When our nervous systems are dysregulated, we can be very reactive. It is very helpful for our nervous systems if we can identify the triggers which we react to, and even to work on completing some of the unfinished business in our bodies which creates the baggage that these triggers set off, but what can we do when all of that fails? That’s where the practice of containment comes in.
Boundaries are hard to do, because we need to understand where our need comes from (our baggage) in order to set them up just right. Containment is sometimes even harder to do, because it is our last line of defence and we can often be quite out of control by the time we need it. However, it is well worth getting good at. It can help us to simulate having a regulated nervous system, and this makes everything else we are trying to achieve in recovery much easier to attain.
The model of containment is built around the idea of an over-reaction, because there needs some sort of reaction to contain in the first place. It is much harder to apply to and under-reaction where it is not needed. However, it is important to bear in mind, even for under-reactions, because the first sign of improvement for an under-reaction is an over-reaction, so you better get your containment skills ready.
Once our baggage is triggered, we are typically flooded with energy which is beyond the scale of response which the situation, in the here and now, requires. There are only two places that this energy can go; either out of us, or around in us. These two options feel very different. Typically hanging on to this energy so that it circulates around us feels very unpleasant. Someone once described it to me as having someone renting space in your brain. It is when your thoughts loop and you have the same conversation with yourself over and over again, achieving nothing. Most of us, when we feel like this, want to do something to someone instead of obsessing about the problem on our own. Often, we want to be quite rude, and it can look like this:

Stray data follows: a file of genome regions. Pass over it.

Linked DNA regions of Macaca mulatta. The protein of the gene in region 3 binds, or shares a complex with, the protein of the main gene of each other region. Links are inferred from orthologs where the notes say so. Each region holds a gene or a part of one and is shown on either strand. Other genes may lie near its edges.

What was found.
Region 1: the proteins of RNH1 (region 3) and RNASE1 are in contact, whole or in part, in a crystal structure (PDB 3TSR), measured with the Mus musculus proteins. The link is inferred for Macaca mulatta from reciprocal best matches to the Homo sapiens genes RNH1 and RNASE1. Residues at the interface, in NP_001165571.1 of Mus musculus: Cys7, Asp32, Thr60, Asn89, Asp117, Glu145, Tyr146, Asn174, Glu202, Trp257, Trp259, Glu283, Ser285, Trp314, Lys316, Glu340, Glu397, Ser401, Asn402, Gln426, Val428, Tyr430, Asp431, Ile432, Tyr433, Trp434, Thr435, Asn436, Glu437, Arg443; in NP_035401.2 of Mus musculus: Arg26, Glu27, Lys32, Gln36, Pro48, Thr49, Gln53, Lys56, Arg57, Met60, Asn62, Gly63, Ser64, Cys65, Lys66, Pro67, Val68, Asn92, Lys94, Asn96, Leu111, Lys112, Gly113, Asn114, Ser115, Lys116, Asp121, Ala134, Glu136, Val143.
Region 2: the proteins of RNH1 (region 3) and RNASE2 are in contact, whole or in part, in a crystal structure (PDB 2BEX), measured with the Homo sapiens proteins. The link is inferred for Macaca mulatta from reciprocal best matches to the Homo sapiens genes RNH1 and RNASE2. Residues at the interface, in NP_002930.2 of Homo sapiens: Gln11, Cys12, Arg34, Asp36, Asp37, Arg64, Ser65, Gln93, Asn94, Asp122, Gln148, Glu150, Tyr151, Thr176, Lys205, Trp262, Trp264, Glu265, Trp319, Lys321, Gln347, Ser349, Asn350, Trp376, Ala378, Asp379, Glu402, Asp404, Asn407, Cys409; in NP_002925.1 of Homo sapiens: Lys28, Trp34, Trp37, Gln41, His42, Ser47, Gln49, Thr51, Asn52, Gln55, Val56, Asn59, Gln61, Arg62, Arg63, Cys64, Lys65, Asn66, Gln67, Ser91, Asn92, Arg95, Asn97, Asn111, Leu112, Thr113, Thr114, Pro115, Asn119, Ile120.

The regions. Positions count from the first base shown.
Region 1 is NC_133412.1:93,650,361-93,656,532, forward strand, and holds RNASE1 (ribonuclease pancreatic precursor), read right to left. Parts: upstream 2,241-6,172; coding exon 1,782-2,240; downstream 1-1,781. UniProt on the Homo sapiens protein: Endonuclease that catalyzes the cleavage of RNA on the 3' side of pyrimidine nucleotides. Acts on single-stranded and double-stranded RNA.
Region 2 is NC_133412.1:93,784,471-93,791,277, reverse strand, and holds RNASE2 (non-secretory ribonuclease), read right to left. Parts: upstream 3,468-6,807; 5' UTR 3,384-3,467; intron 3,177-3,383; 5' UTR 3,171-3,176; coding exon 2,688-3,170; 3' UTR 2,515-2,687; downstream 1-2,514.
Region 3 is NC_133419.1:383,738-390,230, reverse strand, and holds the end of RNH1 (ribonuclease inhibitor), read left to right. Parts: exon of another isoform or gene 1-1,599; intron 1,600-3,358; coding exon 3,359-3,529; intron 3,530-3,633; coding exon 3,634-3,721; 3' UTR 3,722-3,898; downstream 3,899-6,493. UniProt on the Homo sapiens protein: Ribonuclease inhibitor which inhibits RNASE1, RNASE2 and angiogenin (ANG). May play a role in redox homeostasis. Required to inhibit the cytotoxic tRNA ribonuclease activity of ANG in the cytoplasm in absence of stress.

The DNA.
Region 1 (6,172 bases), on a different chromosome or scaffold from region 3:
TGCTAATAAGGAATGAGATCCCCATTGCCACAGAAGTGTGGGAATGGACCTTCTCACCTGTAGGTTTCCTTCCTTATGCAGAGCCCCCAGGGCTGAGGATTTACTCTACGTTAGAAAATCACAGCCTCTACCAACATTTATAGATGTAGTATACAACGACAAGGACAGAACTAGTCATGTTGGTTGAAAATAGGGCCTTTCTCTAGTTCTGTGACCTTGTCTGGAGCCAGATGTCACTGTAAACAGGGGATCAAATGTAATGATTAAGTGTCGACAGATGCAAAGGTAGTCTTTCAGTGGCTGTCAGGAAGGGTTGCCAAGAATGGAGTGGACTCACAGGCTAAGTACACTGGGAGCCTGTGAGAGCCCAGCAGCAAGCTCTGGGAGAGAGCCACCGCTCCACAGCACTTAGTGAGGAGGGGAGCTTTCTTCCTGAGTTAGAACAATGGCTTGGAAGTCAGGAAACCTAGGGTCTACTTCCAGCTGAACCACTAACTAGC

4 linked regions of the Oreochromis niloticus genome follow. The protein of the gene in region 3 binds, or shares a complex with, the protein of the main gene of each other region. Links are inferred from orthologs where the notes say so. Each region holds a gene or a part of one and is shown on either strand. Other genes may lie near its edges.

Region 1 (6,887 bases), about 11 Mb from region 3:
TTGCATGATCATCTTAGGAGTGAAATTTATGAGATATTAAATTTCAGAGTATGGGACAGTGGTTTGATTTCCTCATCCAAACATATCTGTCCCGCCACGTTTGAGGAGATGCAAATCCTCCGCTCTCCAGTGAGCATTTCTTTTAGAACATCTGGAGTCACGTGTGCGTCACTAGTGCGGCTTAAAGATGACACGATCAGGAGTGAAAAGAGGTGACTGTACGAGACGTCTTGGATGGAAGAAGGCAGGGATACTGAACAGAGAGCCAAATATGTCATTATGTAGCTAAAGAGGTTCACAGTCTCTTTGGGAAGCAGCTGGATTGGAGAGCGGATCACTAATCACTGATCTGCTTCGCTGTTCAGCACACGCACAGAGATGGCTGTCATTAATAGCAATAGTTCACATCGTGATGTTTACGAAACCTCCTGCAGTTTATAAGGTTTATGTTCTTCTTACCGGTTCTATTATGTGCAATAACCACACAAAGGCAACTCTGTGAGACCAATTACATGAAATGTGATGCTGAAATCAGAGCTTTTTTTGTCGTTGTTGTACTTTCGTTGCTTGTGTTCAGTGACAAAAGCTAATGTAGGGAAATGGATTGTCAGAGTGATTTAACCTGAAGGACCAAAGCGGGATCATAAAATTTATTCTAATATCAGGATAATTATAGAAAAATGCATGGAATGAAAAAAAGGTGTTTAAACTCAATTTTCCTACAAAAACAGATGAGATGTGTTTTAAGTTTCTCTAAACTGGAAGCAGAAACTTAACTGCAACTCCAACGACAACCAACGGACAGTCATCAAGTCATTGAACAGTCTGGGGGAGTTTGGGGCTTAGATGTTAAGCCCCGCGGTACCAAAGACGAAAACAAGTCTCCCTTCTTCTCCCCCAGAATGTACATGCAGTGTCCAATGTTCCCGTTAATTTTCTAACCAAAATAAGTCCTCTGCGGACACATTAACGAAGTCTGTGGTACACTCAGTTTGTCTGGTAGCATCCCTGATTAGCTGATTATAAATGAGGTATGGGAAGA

The red squiggle in the diagram represents our baggage, the green arrow is a stimulus, or trigger, and the big red arrow is our reaction, which in this diagram represents an overreaction.
There are two problems with this way of behaving. Firstly, our response doesn’t match the scale of the problem so we are very unlikely to be able to find a productive solution in this way. Secondly, if we are behaving like this with other people, who can’t see our baggage, it is likely to lead to not very happy relationships which may not last.
Neither of these is good for our nervous system. We find life easier when we can solve problems and make friends. We find it harder, and often more triggering, when we are making our problems worse and people don’t want to help us. So we need to find another way. The goal of behavioural work, at least at first, is to simulate the experience of not having too much baggage. When we are like this a 3 out of 10 problem gets a 3 out of 10 response. This looks like this:
The only way to simulate this, once my baggage has been triggered, is to hang onto some of my reaction, and this is what we call containment. It is very important to understand that this is not the same as shutting down. The energy still happens, but rather than spray it all around me, I have to work on managing it within my own mind and body. That might sound esoteric, but actually it rests on a very simple idea; instead of talking about you, I talk about me. It looks like this:
An example of this might be to say “I feel hurt”, rather than “you are a jerk”. We all know that the former is harder to do, and feels more upsetting, and yet we all know which one we would rather hear from someone else who is upset. This is a life skill which we could all practice and never perfect. It relies on having the awareness to know that we are triggered, and this relies on having some sense of our baggage and when our boundaries are breached. It’s a lot. And no-one should ever expect to do it perfectly, but when you begin to explain to other people how you are feeling, and even the baggage that was triggered that got you to feeling like that, you will notice that you start to have a new relationship with yourself, and with others. It will be more vulnerable, more painful, but more authentic.
A very simple rule of thumb is that if you never say the word “you”, you can never be out of containment. It may sound bonkers but I challenge you to try it. When you are triggered, don’t say “you”. What you will find is a new inner landscape of energy, and that is where you can begin to do the really transformational, foundational work of reducing your baggage in your nervous system.
You can find more examples and techniques to do this in the 28-day recovery plan in my book, The Invisible Lion, or just try a day without using the you word. It will be an eye-opener!
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